nLab funny tensor product

Funny tensor products


Category theory

Monoidal categories

monoidal categories

With braiding

With duals for objects

With duals for morphisms

With traces

Closed structure

Special sorts of products



Internal monoids



In higher category theory

Funny tensor products


For categories C,DC,D, let CDC \Rightarrow D be the category whose objects are functors from CC to DD and whose morphisms are unnatural transformations. This makes CatCat into a closed category. We can then define a tensor product by a universal property and make CatCat into a symmetric closed monoidal category (Cat,)(Cat,\Box); this tensor product \Box is called the funny tensor product.

As shown by Foltz, Lair & Kelly 1980, this constitutes one of precisely two symmetric monoidal closed structures on the 1-category Cat Cat ; the other, of course, is the cartesian closed category structure. Both the funny product and the cartesian product are semicartesian monoidal.

More explicitly, the category CDC \Box D can be defined as the pushout

C 0×D 0 C 0×D C×D 0 CD\array{ C_0 \times D_0 & \to & C_0 \times D \\ \downarrow &&\downarrow \\ C \times D_0 & \to & C \Box D }

where C 0,D 0C_0,D_0 are the discrete categories of objects of C,DC,D and the maps are the inclusions.

The funny tensor product can also be generalized to higher categories.

Separate functoriality

A functor F:CDEF : C \Box D \to E can be described as being a functor of 2-variables that is “separately” functorial in the CC and DD arguments, in analogy with separate continuity. (See at multifunctorseparately functorial maps).

That is, it has an action on objects F:C 0×D 0E 0F : C_0 \times D_0 \to E_0 and for each object cCc \in C, a functorial action F(id c,):DEF(id_c,-) : D \to E and for each object dDd \in D, a functorial action F(,id d):CEF(-,id_d) : C \to E, both of which agree on objects with FF.

Contrast this to a “jointly” functorial functor of 2-arguments, also known as a bifunctor, which is equivalent to a functor from the cartesian product F:C×DEF : C \times D \to E where we have to define for any f:ccf : c \to c' and g:ddg : d \to d' a morphism F(f,g):F(c,d)F(c,d)F(f,g) : F(c,d) \to F(c',d'). With a separately functorial FF, there are two candidates for this morphism: F(f,id)F(id,g)F(f,id) \circ F(id,g) and F(id,g)F(f,id)F(id,g) \circ F(f,id) that are not in general equal.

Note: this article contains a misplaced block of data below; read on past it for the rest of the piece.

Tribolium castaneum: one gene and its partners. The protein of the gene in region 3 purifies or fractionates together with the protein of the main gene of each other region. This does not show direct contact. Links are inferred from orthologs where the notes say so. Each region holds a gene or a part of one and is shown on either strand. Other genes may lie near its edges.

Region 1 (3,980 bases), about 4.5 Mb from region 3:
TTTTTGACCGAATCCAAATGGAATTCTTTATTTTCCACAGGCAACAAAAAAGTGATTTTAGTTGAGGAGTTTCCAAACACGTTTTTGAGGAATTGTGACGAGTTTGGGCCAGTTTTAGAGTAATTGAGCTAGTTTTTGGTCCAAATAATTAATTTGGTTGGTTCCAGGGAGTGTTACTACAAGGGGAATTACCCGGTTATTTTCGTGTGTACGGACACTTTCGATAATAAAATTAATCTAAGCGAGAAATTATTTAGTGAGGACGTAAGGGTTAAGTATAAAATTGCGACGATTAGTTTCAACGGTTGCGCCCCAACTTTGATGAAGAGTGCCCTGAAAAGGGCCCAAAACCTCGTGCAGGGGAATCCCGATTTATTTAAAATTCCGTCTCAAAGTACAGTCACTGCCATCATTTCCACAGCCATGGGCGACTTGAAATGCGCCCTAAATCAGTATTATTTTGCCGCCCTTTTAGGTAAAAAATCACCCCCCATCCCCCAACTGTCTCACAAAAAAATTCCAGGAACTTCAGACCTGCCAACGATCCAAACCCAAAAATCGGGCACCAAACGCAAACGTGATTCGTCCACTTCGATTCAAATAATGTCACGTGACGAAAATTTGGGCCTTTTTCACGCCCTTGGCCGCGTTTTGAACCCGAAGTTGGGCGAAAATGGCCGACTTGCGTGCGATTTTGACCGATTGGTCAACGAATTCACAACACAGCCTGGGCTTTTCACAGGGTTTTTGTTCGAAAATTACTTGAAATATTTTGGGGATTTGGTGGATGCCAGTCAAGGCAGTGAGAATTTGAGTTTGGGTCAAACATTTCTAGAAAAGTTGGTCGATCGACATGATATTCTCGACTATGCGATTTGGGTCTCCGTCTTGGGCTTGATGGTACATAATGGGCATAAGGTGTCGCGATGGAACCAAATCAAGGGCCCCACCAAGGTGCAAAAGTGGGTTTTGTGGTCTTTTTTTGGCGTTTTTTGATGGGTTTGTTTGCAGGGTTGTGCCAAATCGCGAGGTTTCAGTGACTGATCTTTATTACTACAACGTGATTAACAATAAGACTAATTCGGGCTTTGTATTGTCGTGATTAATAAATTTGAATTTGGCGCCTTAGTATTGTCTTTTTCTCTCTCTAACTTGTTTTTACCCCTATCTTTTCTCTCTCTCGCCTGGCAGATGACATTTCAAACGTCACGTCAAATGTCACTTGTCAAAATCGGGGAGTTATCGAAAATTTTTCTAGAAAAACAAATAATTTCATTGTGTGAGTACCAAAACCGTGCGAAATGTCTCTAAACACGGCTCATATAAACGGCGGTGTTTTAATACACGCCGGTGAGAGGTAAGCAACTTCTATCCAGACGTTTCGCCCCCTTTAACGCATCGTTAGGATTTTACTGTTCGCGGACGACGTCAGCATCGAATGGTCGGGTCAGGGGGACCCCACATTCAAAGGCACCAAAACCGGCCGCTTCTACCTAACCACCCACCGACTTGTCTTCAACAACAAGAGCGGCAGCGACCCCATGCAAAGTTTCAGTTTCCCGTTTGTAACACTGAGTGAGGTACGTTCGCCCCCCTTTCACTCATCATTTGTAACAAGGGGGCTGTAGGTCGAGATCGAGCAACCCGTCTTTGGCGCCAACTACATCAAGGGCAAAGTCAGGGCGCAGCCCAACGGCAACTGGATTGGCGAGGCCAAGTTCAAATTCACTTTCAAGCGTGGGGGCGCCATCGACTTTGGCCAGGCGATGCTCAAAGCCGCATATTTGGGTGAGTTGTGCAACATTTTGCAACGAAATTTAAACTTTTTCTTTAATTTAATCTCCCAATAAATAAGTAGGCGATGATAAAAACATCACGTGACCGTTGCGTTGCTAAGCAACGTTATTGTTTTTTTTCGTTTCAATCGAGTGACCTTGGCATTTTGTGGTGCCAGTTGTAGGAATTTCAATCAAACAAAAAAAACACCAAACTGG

For a simple example of a separately functorial action that is not a bifunctor, consider the identity functor on 222 \Box 2 where 22 is the walking arrow category. If we label one copy of 22 as \top \to \bot and the other as lrl \to r then 222 \Box 2 is a non-commuting square:

(,l) (,r) (,l) (,r)\array{ (\top,l) & \to & (\top,r) \\ \downarrow &&\downarrow \\ (\bot,l) & \to & (\bot,r) }

then viewing the identity as a functor of 2-arguments, we get an obvious separately functorial action, but since the square does not commute, it is not a bifunctor.


Categories enriched in the funny tensor product monoidal structure are precisely sesquicategories.

Failure to respect equivalences

The funny tensor product of categories is not invariant under equivalence. This can easily be seen in the simplest example: let CC be the trivial one-object categories and CC', DD' both be the two-object trivial groupoid (where all hom-sets have a single element). Following the formula above, CDC \Box D is trivial, while CDC' \Box D' is equivalent to \mathbb{Z} since there is a non-trivial loop in the pushout which is not forced to be equal to the identity morphism. As such, the funny tensor product does not extend to a monoidal product on the 22-category of categories.

  • Gray tensor product
  • Separately functorial functors arise naturally when studying effectful languages where the two sequencings of F(f,id)F(f,id) and F(id,g)F(id,g) correspond to the choices of order of evaluation of the two functions. See premonoidal category for more: a strict premonoidal category is precisely a monoid object in the monoidal category (Cat,)(Cat, \Box), while a general premonoidal category is a pseudomonoid in the monoidal 2-category (Cat,)(Cat, \Box).


  • Mark Weber, Free products of higher operad algebras, Theory and Applications of Categories 28 2 (2013) 24-65. (arXiv, TAC)

This paper shows that there are just two symmetric closed monoidal structures on Cat, the cartesian product and the funny tensor product:

Last revised on May 23, 2024 at 21:27:28. See the history of this page for a list of all contributions to it.